The International Air Transport Association (Iata) has unveiled a mock-up of its Checkpoint of the Future at a summit in Singapore. The new security scanning technology is designed to reduce queues, provide more thorough checks and do away with pat-downs.
Giovanni Bisignani, Iata’s director general and CEO, said: “We spend $7.4 billion a year to keep aviation secure. But our passengers only see hassle.”
“Passengers should be able to get from kerb to boarding gate with dignity. That means without stopping, stripping or unpacking, and certainly not groping. That is the mission for the Checkpoint of the Future. We must make coordinated investments for civilized flying.”
The new technology first sorts travellers into one of three categories – “known traveller”, “normal” and “enhanced security” – using a biometric identifier in the passport or other travel document.
Once the passenger is placed in the appropriate category, they are directed to one of three security lanes.
“Known travellers” who have registered and completed background checks with government authorities will have expedited access.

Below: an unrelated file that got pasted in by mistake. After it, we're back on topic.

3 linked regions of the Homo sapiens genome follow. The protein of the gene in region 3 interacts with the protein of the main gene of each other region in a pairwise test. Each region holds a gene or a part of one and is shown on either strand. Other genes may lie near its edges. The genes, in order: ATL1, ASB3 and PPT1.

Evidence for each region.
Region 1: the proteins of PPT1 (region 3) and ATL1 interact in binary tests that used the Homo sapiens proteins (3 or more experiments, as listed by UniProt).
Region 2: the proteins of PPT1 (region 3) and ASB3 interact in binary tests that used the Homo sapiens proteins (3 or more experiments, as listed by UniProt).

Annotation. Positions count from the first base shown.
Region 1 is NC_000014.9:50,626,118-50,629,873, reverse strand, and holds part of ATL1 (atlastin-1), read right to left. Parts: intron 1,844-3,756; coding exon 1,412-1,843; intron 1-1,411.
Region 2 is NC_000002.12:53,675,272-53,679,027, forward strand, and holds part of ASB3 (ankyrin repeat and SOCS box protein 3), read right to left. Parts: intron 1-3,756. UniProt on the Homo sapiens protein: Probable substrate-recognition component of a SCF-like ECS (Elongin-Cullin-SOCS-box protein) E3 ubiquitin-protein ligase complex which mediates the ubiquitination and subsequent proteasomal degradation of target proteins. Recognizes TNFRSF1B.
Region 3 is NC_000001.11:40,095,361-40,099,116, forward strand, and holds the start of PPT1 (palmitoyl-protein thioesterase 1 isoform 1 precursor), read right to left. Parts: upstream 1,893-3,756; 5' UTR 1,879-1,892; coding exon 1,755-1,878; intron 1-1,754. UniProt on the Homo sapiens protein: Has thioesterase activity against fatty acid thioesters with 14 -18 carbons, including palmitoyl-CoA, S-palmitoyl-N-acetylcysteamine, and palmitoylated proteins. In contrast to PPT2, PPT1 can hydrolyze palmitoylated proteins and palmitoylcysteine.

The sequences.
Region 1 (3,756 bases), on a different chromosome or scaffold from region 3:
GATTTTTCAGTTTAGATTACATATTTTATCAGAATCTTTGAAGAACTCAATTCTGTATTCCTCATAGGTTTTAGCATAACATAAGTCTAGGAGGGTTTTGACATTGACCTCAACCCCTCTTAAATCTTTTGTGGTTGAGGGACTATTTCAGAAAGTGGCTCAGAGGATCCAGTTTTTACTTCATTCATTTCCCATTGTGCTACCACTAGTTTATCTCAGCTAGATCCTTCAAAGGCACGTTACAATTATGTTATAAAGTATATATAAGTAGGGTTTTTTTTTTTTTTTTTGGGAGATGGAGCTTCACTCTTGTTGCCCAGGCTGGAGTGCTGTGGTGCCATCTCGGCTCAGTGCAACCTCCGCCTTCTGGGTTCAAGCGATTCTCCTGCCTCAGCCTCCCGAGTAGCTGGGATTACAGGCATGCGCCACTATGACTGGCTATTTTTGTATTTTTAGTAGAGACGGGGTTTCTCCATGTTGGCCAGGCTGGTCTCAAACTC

“Normal screening” would cover the majority of other travellers.
“Enhanced security,” for passengers about whom less information is available, who are randomly selected or who are deemed to be an “Elevated risk”, would feature an additional level of screening.
For most passengers this means significantly less time waiting in security lines. Rather than doing several separate screenings the new system does everything at once while the passenger is moving.
Screening technology is being developed that will allow passengers to walk through the checkpoint without having to remove clothes or unpack their belongings. Moreover, it is envisioned that the security process could be combined with outbound customs and immigration procedures, further streamlining the passenger experience.
While this is currently just a goal, the International Civil Aviation Organization (ICAO), and 19 governments, including the United States, are working to define standards for a Checkpoint of the Future. Iata is also coordinating closely with the US Department of Homeland Security’s Checkpoint of Tomorrow program, which has similar goals.
“We have the ability to move to the biometric scanning and three-lane concept right now. And while some of the technology still needs to be developed, even by just re-purposing what we have today, we could see major changes in two or three years time,” said Bisignani.